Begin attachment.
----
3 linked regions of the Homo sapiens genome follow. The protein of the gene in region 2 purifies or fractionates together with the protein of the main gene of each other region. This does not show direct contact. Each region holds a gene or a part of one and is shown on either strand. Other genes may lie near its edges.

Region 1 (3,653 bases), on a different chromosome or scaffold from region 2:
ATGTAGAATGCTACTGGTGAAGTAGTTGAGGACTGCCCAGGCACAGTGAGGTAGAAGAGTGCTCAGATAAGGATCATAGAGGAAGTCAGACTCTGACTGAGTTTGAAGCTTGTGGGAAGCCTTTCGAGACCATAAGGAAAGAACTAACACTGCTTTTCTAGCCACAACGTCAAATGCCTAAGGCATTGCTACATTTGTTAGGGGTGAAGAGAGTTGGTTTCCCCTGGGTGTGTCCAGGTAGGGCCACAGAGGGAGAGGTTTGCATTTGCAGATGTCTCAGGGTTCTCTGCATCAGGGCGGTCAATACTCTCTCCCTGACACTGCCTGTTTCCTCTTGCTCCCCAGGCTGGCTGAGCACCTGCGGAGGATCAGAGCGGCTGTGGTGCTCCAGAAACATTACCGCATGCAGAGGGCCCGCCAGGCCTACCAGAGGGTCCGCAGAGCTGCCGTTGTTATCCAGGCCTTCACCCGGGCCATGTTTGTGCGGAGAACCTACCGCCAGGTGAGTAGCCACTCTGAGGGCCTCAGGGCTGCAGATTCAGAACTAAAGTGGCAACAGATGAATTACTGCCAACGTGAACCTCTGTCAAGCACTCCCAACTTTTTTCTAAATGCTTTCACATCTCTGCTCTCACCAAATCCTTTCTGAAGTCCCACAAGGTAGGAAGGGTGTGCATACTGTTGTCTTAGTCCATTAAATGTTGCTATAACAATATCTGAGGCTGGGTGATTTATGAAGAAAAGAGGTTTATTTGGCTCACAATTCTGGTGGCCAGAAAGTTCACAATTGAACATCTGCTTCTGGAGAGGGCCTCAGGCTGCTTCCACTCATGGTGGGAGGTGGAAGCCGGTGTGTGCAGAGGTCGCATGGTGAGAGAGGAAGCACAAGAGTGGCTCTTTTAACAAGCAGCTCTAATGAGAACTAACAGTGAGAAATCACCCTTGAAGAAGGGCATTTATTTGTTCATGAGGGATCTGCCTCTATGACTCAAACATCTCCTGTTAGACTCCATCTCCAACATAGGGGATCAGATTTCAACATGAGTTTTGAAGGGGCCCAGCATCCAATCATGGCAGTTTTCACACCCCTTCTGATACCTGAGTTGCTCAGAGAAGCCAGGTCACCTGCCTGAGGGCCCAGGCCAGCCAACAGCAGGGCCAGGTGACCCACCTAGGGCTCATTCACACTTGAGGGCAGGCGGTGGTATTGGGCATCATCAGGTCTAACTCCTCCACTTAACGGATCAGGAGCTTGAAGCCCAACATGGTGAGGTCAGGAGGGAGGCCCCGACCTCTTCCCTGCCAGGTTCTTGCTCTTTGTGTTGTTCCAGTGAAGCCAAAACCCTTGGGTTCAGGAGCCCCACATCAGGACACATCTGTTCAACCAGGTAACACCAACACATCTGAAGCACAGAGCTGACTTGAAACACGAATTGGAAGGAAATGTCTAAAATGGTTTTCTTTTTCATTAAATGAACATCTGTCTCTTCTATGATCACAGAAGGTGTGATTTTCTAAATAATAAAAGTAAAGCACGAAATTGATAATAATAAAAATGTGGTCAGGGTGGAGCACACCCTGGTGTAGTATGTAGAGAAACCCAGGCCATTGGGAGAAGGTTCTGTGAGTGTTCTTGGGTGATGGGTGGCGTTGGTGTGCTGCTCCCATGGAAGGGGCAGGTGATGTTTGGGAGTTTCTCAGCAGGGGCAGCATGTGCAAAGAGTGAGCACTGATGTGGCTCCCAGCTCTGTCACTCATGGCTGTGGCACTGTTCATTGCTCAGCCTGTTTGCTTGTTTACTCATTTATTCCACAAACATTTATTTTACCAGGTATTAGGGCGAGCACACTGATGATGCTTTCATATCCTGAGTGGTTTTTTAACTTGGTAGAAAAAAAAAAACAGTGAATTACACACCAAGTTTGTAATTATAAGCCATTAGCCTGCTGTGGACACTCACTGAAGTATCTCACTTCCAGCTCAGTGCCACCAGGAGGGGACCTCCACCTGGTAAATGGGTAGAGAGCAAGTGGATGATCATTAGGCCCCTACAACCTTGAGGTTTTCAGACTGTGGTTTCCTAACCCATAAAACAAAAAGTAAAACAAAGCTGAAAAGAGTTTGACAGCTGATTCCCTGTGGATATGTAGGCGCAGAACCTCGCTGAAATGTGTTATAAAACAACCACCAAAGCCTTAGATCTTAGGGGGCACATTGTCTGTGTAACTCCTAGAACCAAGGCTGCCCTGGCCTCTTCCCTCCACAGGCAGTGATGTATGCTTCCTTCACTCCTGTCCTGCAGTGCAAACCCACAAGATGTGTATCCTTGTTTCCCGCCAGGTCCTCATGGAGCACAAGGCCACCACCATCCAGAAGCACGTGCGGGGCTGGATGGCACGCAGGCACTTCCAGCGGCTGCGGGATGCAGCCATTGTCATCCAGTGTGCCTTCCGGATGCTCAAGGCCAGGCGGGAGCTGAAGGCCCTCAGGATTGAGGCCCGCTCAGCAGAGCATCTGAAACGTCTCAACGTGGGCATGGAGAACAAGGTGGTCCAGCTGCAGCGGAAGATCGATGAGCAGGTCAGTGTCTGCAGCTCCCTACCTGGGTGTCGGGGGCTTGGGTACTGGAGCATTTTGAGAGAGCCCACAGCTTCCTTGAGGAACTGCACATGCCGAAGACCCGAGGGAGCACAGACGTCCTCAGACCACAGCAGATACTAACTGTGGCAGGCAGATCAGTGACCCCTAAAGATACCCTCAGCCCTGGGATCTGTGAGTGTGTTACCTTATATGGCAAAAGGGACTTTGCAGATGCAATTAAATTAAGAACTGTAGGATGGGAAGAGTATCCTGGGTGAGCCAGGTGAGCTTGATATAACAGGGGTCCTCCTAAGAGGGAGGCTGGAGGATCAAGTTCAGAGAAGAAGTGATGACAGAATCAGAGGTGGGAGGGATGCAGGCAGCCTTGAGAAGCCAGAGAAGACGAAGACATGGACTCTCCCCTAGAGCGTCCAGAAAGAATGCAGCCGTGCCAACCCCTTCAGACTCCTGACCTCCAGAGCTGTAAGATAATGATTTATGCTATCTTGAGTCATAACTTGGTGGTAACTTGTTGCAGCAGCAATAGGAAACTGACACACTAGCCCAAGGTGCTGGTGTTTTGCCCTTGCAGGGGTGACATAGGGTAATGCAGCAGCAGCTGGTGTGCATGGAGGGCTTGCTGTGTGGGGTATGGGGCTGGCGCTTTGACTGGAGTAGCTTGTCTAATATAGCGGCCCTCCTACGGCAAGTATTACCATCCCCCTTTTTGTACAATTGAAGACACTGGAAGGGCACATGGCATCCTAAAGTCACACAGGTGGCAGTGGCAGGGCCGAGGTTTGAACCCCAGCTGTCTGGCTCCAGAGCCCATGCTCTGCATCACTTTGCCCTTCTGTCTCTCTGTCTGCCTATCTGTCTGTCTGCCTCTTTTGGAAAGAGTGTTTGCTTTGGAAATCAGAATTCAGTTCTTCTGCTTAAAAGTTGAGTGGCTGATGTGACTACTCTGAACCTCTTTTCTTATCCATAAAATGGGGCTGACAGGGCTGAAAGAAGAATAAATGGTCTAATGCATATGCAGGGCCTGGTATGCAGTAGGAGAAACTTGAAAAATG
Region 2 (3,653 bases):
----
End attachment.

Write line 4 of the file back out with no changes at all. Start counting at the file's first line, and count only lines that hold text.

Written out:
Region 2 (3,653 bases):